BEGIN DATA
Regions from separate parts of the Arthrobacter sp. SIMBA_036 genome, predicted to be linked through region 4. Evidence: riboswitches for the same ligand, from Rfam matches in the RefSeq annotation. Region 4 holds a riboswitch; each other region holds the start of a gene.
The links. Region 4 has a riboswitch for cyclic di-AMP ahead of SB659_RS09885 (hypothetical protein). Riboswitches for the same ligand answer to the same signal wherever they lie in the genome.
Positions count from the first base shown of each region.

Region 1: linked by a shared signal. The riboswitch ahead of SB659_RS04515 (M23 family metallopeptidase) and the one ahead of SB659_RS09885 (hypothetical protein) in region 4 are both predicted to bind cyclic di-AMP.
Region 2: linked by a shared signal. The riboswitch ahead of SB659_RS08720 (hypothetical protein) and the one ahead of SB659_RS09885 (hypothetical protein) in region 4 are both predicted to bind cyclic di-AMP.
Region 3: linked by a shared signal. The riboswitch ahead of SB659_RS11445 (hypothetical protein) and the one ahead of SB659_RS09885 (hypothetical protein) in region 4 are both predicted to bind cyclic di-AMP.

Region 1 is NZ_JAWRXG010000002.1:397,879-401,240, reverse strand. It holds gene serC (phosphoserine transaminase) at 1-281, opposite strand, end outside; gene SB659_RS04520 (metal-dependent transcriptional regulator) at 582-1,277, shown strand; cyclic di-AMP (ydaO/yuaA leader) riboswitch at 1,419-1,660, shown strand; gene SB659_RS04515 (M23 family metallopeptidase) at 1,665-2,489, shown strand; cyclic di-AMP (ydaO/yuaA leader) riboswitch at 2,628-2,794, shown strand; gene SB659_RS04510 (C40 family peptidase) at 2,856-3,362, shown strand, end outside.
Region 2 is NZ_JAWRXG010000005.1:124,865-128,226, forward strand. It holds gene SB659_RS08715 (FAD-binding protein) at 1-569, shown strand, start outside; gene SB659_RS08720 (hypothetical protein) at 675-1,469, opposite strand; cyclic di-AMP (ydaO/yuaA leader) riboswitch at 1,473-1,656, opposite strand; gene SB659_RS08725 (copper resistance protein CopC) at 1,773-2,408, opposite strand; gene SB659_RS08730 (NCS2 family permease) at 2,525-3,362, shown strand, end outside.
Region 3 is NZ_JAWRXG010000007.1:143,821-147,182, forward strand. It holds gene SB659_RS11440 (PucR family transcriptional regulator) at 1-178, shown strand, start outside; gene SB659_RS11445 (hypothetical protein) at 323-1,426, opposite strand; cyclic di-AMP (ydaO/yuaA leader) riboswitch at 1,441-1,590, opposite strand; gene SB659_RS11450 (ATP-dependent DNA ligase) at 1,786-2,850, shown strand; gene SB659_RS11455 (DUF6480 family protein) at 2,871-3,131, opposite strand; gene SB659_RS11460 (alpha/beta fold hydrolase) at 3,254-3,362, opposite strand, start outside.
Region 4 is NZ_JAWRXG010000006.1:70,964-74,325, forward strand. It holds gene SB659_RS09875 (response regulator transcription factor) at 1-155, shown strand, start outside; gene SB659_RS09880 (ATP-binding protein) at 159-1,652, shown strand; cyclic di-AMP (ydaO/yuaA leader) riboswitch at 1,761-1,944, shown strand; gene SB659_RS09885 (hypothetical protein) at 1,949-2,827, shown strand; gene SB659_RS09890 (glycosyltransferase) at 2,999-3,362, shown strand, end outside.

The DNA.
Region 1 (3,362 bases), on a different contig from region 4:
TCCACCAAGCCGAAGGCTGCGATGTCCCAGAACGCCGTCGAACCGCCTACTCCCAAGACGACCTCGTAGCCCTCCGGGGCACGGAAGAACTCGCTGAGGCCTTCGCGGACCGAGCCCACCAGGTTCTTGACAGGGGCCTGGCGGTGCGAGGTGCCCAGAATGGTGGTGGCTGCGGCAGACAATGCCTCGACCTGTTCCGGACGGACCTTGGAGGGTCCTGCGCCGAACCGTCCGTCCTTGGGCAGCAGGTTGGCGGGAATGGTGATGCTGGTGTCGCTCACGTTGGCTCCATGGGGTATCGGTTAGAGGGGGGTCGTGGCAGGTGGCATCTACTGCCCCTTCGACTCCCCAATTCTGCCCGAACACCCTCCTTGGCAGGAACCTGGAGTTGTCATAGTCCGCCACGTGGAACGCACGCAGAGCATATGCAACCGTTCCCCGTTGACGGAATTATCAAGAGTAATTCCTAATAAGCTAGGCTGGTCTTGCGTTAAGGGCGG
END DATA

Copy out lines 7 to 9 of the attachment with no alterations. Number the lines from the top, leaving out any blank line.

Region 1 is NZ_JAWRXG010000002.1:397,879-401,240, reverse strand. It holds gene serC (phosphoserine transaminase) at 1-281, opposite strand, end outside; gene SB659_RS04520 (metal-dependent transcriptional regulator) at 582-1,277, shown strand; cyclic di-AMP (ydaO/yuaA leader) riboswitch at 1,419-1,660, shown strand; gene SB659_RS04515 (M23 family metallopeptidase) at 1,665-2,489, shown strand; cyclic di-AMP (ydaO/yuaA leader) riboswitch at 2,628-2,794, shown strand; gene SB659_RS04510 (C40 family peptidase) at 2,856-3,362, shown strand, end outside.
Region 2 is NZ_JAWRXG010000005.1:124,865-128,226, forward strand. It holds gene SB659_RS08715 (FAD-binding protein) at 1-569, shown strand, start outside; gene SB659_RS08720 (hypothetical protein) at 675-1,469, opposite strand; cyclic di-AMP (ydaO/yuaA leader) riboswitch at 1,473-1,656, opposite strand; gene SB659_RS08725 (copper resistance protein CopC) at 1,773-2,408, opposite strand; gene SB659_RS08730 (NCS2 family permease) at 2,525-3,362, shown strand, end outside.
Region 3 is NZ_JAWRXG010000007.1:143,821-147,182, forward strand. It holds gene SB659_RS11440 (PucR family transcriptional regulator) at 1-178, shown strand, start outside; gene SB659_RS11445 (hypothetical protein) at 323-1,426, opposite strand; cyclic di-AMP (ydaO/yuaA leader) riboswitch at 1,441-1,590, opposite strand; gene SB659_RS11450 (ATP-dependent DNA ligase) at 1,786-2,850, shown strand; gene SB659_RS11455 (DUF6480 family protein) at 2,871-3,131, opposite strand; gene SB659_RS11460 (alpha/beta fold hydrolase) at 3,254-3,362, opposite strand, start outside.